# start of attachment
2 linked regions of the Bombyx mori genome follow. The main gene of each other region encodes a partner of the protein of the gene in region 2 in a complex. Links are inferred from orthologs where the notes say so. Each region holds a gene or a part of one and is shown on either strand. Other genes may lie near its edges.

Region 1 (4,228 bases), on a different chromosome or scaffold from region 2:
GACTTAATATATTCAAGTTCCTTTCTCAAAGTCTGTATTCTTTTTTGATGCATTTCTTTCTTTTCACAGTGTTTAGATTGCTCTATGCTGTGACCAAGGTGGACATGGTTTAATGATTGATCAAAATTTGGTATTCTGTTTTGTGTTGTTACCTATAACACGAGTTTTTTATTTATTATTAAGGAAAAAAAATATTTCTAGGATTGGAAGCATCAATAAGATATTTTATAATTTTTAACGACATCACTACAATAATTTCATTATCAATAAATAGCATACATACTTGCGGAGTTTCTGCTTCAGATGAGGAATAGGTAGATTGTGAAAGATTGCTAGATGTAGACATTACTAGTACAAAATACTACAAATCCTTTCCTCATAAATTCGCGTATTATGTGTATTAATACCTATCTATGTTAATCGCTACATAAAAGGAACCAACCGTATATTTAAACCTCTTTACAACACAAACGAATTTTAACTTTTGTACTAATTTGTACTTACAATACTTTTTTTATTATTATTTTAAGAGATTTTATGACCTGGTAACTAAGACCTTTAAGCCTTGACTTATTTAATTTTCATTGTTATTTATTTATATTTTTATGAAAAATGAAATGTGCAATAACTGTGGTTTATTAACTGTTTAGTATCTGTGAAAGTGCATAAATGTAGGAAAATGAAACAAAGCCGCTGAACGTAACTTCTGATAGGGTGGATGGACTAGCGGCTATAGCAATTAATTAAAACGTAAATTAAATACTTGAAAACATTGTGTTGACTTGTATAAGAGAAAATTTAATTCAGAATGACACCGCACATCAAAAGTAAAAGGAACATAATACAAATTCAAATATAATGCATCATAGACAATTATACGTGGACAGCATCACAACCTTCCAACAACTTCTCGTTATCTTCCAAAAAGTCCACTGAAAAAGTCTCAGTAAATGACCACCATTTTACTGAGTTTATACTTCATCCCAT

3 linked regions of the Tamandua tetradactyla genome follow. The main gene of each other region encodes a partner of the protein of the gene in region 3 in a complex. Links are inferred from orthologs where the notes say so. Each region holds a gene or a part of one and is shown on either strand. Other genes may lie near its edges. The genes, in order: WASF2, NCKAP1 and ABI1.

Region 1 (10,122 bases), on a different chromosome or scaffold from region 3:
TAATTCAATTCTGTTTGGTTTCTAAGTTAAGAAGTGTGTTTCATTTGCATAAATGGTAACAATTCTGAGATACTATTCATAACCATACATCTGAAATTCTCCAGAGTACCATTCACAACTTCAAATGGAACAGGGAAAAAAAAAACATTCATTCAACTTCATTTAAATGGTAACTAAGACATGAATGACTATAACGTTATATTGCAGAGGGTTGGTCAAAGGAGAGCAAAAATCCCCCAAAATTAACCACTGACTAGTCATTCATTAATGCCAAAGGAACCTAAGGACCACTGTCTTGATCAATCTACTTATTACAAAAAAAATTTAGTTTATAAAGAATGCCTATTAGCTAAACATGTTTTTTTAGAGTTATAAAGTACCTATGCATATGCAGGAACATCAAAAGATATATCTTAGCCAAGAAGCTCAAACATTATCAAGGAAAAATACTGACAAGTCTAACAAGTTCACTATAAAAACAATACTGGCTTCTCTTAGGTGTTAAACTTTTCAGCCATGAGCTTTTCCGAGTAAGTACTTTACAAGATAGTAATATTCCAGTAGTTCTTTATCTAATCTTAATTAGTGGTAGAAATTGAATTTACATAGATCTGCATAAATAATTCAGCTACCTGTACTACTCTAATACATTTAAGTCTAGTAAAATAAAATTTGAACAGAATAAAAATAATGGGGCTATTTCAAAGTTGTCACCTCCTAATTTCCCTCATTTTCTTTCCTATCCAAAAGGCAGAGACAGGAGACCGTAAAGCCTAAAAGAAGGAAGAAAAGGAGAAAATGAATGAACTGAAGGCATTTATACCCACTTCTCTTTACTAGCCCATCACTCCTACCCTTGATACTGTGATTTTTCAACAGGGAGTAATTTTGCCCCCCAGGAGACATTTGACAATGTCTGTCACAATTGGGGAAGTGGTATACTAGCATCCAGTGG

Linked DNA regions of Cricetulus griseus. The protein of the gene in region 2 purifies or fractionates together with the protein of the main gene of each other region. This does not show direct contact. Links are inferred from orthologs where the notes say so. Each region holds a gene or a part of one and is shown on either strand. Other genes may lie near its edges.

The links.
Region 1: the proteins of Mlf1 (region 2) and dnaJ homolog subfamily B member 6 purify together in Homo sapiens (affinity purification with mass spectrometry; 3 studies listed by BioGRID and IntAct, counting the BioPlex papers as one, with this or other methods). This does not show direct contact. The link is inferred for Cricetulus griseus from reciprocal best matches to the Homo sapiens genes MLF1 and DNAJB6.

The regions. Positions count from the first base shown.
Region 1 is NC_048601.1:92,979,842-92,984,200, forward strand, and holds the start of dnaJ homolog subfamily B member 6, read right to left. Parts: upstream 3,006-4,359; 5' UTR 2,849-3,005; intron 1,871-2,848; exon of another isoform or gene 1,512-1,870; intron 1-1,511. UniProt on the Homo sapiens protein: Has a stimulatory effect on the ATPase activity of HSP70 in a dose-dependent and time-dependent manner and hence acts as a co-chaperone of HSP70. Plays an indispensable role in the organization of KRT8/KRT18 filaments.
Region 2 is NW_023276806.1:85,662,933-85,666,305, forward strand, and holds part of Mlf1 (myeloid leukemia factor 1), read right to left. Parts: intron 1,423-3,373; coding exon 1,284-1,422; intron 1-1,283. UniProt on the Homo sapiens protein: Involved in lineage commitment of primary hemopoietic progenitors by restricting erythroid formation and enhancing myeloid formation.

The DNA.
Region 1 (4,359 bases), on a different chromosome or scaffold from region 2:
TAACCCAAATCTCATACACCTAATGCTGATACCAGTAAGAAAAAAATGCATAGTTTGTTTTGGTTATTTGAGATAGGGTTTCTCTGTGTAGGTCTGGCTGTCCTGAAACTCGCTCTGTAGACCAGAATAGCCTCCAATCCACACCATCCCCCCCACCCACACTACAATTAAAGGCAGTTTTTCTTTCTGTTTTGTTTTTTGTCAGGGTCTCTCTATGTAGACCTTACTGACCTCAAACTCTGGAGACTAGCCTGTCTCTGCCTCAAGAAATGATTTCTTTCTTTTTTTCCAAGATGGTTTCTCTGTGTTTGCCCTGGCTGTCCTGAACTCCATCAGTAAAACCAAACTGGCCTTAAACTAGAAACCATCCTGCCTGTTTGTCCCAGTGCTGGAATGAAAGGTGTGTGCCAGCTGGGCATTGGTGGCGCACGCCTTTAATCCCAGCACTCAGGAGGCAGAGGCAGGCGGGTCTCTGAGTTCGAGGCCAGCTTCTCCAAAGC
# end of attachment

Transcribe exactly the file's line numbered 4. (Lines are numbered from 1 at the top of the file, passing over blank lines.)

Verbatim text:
3 linked regions of the Tamandua tetradactyla genome follow. The main gene of each other region encodes a partner of the protein of the gene in region 3 in a complex. Links are inferred from orthologs where the notes say so. Each region holds a gene or a part of one and is shown on either strand. Other genes may lie near its edges. The genes, in order: WASF2, NCKAP1 and ABI1.